Because of Dollo’s law of irreversibility, it is impossible to “breed back” a domestic animal in such a way that resembles its wild ancestors if those domestic animals have since lost the traits of those wild ancestors.
However, in domestic dogs, there are still breeds that have roughly a similar phenotype to that of wolf, and if they have a similar phenotype, it’s actually possible to selectively breed from breeds with that phenotype until we get something that approximates a wolf.
That’s what these black canids are. The official name is the Alaskan noble companion dog.
They do look very much like black wolves– and yes, black wolves can have a white spots on their chests.
Now, it should be well-known that no domestic dog breed has all the wolf-like traits. Malamutes are too robust and stocky. German shepherds have sloping backs. Siberian huskies are too small.
So the breed’s founder, Ann Dresselhaus, used a variety of dog breeds to introduce certain lupine traits that typical wolf-like dogs don’t necessarily have.
This breed has Siberian husky, German shepherd, and Alaskan malamute in it, but other traits have been added through adding Great Pyrenees, the border collie, the Labrador retriever, and the greyhound. The greyhound would, of course, be useful in adding a more graceful, wolfish form to this cross, and the Labrador and border collie would introduce higher levels of trainability into the strain.
This is currently a “breed in progress.” My guess is that because of Dollo’s law and the desire of the breed founder to have dogs that have passed health screenings, rigorous temperament tests, and even pass the AKC’s Canine Good Citizen test, it is quite difficult to get this breed established. The fact that this breed includes ancestry from such diverse dog stocks also means that throwbacks to one of the less wolf-like breeds are going to be commonplace in the earlier generations.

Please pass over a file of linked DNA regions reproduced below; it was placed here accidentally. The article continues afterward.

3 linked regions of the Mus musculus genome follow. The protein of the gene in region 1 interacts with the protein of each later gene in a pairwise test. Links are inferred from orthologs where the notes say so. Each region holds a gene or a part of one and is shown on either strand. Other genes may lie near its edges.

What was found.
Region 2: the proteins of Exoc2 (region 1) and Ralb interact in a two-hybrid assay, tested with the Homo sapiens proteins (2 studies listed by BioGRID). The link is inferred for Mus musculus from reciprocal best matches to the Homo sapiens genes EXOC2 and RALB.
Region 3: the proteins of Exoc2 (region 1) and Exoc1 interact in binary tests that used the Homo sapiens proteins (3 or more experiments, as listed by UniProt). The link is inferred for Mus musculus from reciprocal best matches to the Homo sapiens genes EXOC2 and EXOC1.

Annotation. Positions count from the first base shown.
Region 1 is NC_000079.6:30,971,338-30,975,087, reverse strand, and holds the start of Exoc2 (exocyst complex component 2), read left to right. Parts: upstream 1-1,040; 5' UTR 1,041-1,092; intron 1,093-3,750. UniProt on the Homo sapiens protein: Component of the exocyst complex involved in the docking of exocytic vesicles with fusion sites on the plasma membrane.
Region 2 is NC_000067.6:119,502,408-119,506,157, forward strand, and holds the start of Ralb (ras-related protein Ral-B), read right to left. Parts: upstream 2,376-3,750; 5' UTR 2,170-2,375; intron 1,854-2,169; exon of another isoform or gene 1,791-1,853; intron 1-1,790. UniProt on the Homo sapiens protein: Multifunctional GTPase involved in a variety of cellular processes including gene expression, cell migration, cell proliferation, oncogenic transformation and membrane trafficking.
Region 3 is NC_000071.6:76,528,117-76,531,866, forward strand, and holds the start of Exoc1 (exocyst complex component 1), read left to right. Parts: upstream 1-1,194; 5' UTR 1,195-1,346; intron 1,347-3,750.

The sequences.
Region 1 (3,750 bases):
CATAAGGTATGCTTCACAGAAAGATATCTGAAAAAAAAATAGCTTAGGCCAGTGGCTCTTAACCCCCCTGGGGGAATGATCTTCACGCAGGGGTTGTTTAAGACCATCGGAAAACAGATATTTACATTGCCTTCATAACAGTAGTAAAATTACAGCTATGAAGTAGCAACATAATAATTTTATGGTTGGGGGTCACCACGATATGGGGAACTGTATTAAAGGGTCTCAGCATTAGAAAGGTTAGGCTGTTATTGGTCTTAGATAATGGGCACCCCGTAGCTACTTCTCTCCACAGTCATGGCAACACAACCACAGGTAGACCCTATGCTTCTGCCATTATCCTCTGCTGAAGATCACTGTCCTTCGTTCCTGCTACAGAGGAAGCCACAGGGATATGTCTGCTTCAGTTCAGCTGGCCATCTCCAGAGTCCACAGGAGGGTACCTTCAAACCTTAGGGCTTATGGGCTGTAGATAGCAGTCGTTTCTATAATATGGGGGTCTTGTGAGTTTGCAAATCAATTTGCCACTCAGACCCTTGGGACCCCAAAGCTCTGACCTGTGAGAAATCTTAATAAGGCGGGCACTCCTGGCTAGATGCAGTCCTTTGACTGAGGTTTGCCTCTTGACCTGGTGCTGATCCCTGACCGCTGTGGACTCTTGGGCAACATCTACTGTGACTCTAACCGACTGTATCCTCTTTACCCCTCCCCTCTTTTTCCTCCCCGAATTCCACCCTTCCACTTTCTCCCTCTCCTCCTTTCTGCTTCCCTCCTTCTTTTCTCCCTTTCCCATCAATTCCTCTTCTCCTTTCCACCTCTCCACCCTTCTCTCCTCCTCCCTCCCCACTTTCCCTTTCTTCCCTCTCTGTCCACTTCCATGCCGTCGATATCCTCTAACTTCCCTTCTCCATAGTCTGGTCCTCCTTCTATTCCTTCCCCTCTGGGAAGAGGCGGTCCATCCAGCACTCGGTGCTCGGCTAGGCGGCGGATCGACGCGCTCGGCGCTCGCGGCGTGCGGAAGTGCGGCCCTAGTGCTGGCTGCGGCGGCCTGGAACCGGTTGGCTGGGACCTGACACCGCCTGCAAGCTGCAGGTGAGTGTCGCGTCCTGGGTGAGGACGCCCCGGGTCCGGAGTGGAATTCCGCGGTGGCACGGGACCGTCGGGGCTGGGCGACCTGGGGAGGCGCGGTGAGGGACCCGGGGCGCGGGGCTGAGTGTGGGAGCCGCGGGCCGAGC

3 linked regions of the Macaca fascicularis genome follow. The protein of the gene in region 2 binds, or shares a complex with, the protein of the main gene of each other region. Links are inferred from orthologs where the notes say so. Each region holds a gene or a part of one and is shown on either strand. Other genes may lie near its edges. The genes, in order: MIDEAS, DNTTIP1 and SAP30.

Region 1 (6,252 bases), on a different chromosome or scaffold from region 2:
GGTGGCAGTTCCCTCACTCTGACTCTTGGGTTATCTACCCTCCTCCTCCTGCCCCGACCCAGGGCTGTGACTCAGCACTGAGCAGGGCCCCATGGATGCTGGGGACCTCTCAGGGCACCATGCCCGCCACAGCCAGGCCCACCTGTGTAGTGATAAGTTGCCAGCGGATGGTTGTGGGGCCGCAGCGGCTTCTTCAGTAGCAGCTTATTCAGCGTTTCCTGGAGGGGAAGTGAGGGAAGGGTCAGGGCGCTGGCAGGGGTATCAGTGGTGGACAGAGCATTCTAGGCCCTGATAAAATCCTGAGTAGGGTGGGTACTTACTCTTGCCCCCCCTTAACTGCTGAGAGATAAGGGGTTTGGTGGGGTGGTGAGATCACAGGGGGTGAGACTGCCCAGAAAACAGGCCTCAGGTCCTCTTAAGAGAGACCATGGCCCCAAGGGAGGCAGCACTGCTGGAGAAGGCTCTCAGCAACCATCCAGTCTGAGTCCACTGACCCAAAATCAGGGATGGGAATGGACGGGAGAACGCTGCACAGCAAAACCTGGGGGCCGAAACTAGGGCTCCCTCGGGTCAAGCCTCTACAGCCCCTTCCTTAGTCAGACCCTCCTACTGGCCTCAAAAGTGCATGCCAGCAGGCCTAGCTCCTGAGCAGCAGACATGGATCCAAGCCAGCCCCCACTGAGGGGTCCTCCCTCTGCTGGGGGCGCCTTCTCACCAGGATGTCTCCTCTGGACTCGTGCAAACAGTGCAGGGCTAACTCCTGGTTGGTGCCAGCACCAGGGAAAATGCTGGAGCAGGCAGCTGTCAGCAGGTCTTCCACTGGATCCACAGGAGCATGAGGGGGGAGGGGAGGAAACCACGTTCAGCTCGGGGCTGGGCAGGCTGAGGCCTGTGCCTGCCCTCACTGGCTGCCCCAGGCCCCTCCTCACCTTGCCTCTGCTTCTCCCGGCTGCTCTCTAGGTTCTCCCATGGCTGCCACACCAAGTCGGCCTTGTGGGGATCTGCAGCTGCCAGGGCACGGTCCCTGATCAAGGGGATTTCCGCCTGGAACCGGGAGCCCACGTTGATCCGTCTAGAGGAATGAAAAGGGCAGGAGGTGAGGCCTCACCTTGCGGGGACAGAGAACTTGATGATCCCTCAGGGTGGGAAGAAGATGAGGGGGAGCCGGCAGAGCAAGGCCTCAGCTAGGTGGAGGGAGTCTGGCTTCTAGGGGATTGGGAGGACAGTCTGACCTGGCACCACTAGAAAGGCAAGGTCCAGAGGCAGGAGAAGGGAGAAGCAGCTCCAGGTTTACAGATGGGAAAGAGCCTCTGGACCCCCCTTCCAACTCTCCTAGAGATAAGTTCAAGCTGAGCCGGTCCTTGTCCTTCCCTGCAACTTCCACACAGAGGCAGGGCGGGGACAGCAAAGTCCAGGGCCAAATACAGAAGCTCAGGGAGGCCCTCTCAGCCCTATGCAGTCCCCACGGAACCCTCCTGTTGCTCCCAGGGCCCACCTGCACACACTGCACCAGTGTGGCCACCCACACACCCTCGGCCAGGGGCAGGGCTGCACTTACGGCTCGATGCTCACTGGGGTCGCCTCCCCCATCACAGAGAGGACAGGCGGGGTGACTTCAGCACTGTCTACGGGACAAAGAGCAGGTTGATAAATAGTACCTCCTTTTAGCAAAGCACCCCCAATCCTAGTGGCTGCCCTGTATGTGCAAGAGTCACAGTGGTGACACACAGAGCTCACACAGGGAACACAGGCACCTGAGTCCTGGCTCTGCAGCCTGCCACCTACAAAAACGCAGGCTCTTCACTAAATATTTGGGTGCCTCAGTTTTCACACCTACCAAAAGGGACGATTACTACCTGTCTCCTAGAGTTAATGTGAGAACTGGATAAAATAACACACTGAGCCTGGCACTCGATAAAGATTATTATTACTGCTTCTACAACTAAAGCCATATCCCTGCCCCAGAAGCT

The goal is to produce a docile and biddable animal that looks like a wolf:
These animals are also a major affront to some of Coppinger’s theories about the correlations between phenotype and behavior in domestic dogs.
These dogs look a lot like wolves, but they are as tractable as any easily trained breed of dog.
Dogs and wolves have been exchanging genes ever since there were dogs.
We’ve bred lots of wolfdogs in the past, but it’s only now that we’re starting to try to breed dogs that look like wolves simply by using the diversity that already exists within domestic dog breeds.
This is not the only project that is trying to a wolf-like dog without doing outcrosses to actual wolves, but this is the only one I know of that has placed such an extreme emphasis on trainability and temperament and also includes a large number non-wolf-like breeds in the program.
You cannot breed back wolves through crossing domestic dogs, but you can select for the wolfish phenotype through selective breeding.
But if one could not find dog breeds with wolfish traits, this project would simply be impossible.